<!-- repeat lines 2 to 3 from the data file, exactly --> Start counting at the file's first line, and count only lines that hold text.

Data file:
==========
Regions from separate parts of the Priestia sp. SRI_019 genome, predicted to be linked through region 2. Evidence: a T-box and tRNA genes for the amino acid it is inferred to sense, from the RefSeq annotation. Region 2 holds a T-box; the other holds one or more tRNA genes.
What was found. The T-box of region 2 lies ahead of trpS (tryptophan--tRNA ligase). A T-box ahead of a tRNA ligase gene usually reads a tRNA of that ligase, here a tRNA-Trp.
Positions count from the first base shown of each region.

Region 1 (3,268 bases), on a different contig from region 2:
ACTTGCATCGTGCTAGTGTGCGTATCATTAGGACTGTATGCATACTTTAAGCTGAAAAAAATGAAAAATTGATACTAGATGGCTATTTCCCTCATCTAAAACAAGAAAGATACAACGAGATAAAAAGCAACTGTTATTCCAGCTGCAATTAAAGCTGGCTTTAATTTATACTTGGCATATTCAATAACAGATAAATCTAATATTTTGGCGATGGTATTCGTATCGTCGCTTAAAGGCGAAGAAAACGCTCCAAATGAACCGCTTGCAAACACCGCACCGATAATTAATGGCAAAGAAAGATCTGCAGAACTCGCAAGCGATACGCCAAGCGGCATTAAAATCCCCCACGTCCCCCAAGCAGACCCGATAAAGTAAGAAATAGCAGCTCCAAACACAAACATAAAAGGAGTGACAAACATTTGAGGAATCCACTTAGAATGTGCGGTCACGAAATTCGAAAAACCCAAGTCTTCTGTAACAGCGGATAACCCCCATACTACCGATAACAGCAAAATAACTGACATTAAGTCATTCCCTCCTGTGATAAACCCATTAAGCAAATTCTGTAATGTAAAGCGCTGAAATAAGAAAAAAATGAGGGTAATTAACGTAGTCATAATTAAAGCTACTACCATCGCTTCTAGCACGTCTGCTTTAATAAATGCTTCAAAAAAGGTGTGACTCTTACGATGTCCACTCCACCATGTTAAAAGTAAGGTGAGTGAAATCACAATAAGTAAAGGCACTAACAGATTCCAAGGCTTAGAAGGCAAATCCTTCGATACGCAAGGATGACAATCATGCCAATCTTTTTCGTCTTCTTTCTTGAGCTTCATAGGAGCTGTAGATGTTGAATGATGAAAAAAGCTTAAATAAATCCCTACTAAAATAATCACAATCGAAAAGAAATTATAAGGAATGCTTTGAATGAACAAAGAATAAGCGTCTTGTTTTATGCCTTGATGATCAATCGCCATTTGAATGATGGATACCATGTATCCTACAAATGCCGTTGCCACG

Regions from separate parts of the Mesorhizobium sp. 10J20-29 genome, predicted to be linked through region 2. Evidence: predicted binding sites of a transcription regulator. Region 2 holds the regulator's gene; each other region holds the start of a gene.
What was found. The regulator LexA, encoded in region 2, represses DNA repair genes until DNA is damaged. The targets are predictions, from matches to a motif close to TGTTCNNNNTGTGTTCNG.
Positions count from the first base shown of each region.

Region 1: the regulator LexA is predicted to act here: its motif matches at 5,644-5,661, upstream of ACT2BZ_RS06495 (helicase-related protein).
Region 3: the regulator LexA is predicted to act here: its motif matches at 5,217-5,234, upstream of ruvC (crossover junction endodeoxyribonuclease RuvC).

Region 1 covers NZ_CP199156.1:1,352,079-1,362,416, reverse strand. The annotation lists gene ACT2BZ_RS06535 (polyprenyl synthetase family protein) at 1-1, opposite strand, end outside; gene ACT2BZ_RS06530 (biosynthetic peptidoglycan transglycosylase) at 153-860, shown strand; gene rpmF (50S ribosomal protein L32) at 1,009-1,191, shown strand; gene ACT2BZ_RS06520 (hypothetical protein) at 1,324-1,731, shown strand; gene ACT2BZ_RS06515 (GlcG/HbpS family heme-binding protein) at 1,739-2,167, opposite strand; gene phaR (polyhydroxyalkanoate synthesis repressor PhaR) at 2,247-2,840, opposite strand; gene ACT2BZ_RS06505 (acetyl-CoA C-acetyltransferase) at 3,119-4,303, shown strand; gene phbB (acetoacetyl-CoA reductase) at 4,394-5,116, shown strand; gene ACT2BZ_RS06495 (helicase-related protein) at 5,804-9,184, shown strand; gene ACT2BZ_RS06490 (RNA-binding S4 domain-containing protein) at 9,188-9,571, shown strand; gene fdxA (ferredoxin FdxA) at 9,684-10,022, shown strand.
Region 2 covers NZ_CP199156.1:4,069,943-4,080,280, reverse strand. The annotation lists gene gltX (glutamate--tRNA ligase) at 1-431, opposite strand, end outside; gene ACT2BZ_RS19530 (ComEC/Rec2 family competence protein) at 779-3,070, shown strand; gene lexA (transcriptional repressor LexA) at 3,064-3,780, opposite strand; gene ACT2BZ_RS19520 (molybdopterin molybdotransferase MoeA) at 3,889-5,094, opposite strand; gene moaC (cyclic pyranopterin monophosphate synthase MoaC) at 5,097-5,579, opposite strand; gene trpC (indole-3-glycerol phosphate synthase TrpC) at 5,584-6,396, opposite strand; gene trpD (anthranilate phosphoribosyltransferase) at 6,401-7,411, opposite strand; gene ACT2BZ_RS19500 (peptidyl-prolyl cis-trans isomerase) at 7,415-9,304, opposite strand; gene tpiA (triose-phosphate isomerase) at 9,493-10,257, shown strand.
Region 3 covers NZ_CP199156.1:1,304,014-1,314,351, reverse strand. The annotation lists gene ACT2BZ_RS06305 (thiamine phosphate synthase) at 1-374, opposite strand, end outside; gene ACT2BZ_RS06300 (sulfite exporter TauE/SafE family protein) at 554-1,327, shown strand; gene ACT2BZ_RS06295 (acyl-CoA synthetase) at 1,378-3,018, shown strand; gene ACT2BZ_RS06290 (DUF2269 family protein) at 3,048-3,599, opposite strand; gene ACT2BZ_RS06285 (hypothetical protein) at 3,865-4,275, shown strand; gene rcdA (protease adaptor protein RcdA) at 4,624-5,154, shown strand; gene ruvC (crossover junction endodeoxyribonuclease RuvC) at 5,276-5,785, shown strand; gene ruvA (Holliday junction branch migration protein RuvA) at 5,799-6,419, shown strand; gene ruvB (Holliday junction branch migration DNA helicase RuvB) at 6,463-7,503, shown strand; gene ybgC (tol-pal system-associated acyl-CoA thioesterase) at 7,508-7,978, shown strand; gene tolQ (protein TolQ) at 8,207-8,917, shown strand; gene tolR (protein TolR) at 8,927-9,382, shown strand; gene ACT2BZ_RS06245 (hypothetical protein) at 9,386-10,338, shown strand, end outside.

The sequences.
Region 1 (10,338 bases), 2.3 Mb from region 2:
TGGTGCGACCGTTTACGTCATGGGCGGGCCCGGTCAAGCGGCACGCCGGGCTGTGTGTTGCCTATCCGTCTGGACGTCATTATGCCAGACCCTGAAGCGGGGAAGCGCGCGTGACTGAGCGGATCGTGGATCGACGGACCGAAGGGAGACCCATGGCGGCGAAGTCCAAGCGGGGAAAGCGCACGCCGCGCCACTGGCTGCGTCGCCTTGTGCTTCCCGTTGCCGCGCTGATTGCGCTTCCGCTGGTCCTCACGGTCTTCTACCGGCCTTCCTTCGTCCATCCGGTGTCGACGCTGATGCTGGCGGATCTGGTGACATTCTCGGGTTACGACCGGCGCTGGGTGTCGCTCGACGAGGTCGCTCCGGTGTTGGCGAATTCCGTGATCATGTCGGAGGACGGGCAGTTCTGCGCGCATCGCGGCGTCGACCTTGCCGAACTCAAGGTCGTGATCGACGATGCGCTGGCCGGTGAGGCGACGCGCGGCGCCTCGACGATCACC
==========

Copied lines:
What was found. The T-box of region 2 lies ahead of trpS (tryptophan--tRNA ligase). A T-box ahead of a tRNA ligase gene usually reads a tRNA of that ligase, here a tRNA-Trp.
Positions count from the first base shown of each region.